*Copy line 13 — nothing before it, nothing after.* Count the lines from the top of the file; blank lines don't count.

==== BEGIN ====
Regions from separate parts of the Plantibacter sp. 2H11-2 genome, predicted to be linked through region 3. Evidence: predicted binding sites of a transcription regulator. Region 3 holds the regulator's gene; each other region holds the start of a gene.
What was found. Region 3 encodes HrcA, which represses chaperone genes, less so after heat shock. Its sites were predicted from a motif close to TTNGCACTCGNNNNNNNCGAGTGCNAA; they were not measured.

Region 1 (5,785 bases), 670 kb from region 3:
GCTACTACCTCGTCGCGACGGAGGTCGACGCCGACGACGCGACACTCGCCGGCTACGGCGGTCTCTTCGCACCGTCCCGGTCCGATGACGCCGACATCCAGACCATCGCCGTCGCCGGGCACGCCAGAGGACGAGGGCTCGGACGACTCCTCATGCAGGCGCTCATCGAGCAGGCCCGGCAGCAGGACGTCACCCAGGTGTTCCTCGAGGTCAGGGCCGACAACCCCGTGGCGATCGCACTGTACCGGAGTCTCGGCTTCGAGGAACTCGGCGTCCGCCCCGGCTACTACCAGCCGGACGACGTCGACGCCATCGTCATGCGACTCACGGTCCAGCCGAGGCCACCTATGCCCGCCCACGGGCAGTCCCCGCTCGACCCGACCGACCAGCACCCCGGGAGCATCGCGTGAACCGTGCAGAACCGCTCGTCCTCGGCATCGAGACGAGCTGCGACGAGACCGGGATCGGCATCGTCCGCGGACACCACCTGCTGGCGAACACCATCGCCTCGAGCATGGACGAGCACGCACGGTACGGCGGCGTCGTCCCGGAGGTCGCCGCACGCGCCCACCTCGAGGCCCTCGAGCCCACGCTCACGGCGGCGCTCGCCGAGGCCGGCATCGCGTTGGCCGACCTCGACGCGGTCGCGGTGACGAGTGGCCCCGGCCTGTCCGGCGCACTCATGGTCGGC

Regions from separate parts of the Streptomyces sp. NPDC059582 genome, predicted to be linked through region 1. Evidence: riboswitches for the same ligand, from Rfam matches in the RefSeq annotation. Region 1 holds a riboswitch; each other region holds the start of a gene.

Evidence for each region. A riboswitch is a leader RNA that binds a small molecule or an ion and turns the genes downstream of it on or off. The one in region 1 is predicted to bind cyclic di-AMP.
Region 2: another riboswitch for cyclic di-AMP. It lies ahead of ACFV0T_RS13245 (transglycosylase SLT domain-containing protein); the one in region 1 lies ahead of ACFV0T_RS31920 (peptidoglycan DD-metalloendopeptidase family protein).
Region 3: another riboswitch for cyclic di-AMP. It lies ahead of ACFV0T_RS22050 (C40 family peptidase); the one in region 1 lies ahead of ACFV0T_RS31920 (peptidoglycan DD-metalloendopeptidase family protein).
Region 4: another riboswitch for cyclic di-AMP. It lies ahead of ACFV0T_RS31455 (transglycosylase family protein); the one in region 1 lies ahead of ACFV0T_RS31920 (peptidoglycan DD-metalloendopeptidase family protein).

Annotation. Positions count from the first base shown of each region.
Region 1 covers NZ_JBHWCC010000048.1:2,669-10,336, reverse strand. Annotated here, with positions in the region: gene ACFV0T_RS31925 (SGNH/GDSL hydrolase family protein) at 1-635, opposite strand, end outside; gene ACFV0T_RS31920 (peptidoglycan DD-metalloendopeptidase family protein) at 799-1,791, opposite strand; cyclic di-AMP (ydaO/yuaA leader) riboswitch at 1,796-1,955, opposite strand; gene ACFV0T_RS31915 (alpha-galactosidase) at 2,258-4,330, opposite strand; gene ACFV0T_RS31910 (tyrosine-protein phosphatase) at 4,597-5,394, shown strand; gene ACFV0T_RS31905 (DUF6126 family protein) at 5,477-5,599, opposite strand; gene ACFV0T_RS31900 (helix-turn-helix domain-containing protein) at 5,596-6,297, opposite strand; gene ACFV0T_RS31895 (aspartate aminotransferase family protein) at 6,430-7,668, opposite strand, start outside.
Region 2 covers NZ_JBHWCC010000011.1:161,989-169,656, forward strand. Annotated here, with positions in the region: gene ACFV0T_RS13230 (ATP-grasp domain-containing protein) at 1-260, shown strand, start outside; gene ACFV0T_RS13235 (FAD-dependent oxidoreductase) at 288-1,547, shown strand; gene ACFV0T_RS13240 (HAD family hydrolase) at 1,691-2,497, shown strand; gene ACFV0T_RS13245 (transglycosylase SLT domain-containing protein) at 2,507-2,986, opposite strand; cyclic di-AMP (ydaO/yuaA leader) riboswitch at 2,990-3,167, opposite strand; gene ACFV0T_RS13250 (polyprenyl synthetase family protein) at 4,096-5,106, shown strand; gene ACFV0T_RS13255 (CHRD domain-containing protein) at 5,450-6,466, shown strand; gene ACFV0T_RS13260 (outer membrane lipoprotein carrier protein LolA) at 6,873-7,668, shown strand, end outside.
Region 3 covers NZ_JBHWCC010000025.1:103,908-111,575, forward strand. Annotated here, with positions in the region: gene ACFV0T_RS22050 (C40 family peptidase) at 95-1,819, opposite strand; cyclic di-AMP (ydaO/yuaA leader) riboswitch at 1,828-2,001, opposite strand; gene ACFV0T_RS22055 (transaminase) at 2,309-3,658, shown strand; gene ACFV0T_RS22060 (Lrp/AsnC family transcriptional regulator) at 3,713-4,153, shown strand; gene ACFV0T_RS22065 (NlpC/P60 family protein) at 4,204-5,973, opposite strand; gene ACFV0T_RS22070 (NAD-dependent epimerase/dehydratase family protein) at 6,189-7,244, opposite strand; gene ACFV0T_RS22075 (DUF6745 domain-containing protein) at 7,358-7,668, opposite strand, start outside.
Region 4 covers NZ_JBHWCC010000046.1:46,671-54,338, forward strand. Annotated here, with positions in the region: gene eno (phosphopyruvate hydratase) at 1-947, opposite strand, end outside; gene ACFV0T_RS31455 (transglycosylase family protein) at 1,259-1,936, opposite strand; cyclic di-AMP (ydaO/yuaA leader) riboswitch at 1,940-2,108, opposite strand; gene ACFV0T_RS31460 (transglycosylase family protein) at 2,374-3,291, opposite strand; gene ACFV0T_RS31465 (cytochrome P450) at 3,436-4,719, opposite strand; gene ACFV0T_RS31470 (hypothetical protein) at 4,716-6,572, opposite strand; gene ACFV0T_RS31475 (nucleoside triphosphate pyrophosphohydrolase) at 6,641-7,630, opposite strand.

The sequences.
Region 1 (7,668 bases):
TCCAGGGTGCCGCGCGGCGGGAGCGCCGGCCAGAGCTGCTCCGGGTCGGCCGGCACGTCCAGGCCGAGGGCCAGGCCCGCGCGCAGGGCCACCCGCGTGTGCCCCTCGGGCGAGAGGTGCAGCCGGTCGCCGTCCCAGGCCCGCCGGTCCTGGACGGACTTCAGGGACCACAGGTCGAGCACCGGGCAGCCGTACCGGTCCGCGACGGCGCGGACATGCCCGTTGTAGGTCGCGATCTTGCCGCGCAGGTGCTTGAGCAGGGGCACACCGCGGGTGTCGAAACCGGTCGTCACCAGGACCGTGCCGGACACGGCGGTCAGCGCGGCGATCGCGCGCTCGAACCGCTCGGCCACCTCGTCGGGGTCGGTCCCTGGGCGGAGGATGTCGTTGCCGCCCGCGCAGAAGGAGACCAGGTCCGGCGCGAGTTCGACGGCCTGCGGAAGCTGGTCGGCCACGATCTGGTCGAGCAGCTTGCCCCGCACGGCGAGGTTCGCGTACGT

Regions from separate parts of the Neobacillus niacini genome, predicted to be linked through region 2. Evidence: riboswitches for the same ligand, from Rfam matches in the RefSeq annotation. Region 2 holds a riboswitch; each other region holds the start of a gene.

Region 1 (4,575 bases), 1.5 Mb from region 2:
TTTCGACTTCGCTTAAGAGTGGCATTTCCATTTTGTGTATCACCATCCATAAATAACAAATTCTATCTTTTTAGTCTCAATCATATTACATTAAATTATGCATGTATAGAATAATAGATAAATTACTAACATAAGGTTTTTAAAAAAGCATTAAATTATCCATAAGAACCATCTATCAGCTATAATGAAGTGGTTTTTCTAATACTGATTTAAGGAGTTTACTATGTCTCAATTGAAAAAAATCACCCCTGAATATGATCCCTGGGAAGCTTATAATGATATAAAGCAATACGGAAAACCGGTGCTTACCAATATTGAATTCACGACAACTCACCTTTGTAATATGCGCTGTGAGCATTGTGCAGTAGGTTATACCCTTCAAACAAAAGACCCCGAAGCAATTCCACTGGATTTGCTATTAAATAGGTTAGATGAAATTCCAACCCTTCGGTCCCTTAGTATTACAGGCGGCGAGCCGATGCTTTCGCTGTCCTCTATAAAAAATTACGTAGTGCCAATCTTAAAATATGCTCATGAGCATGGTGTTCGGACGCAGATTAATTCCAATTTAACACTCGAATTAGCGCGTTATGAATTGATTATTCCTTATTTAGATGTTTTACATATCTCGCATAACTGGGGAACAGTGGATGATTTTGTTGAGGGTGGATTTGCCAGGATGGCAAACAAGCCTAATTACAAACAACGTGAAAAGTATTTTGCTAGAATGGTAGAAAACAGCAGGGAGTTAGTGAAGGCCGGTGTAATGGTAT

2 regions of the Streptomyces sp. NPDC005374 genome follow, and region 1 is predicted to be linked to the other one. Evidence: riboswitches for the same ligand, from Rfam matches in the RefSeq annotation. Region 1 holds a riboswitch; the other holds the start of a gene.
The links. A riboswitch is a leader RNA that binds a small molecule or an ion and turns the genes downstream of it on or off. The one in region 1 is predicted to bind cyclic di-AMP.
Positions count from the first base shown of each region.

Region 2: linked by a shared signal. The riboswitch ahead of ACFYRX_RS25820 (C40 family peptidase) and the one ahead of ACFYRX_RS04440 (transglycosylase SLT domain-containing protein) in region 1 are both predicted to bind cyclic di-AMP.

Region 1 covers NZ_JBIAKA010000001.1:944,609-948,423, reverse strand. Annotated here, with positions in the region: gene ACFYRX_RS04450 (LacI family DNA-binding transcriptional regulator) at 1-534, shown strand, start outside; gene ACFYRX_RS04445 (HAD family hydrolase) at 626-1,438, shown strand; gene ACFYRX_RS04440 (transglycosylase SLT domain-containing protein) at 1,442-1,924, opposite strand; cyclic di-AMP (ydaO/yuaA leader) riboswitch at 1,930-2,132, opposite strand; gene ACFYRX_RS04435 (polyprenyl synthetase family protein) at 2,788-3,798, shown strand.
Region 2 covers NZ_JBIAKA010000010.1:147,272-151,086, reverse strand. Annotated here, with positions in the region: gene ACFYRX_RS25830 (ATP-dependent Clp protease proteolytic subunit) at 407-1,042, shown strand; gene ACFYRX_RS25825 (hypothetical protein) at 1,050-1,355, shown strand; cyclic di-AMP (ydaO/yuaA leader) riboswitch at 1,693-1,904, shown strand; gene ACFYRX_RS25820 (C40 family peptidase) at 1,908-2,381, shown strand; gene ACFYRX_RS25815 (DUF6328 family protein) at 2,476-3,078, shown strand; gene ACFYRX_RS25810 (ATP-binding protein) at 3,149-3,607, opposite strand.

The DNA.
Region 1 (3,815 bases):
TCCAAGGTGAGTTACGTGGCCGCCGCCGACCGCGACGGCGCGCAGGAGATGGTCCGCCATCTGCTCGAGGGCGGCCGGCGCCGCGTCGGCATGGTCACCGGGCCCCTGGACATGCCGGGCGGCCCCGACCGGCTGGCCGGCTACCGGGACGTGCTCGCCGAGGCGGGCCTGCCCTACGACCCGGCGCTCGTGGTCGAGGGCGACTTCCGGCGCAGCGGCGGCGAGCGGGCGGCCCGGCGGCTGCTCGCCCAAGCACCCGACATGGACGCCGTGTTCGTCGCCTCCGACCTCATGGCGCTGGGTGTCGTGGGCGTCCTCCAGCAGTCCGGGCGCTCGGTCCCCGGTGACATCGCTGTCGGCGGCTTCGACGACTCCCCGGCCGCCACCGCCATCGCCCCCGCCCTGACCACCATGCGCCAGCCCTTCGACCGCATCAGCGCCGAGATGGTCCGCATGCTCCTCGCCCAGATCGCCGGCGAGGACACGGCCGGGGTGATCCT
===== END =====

Region 3 covers NZ_JBHWCC010000025.1:103,908-111,575, forward strand. Annotated here, with positions in the region: gene ACFV0T_RS22050 (C40 family peptidase) at 95-1,819, opposite strand; cyclic di-AMP (ydaO/yuaA leader) riboswitch at 1,828-2,001, opposite strand; gene ACFV0T_RS22055 (transaminase) at 2,309-3,658, shown strand; gene ACFV0T_RS22060 (Lrp/AsnC family transcriptional regulator) at 3,713-4,153, shown strand; gene ACFV0T_RS22065 (NlpC/P60 family protein) at 4,204-5,973, opposite strand; gene ACFV0T_RS22070 (NAD-dependent epimerase/dehydratase family protein) at 6,189-7,244, opposite strand; gene ACFV0T_RS22075 (DUF6745 domain-containing protein) at 7,358-7,668, opposite strand, start outside.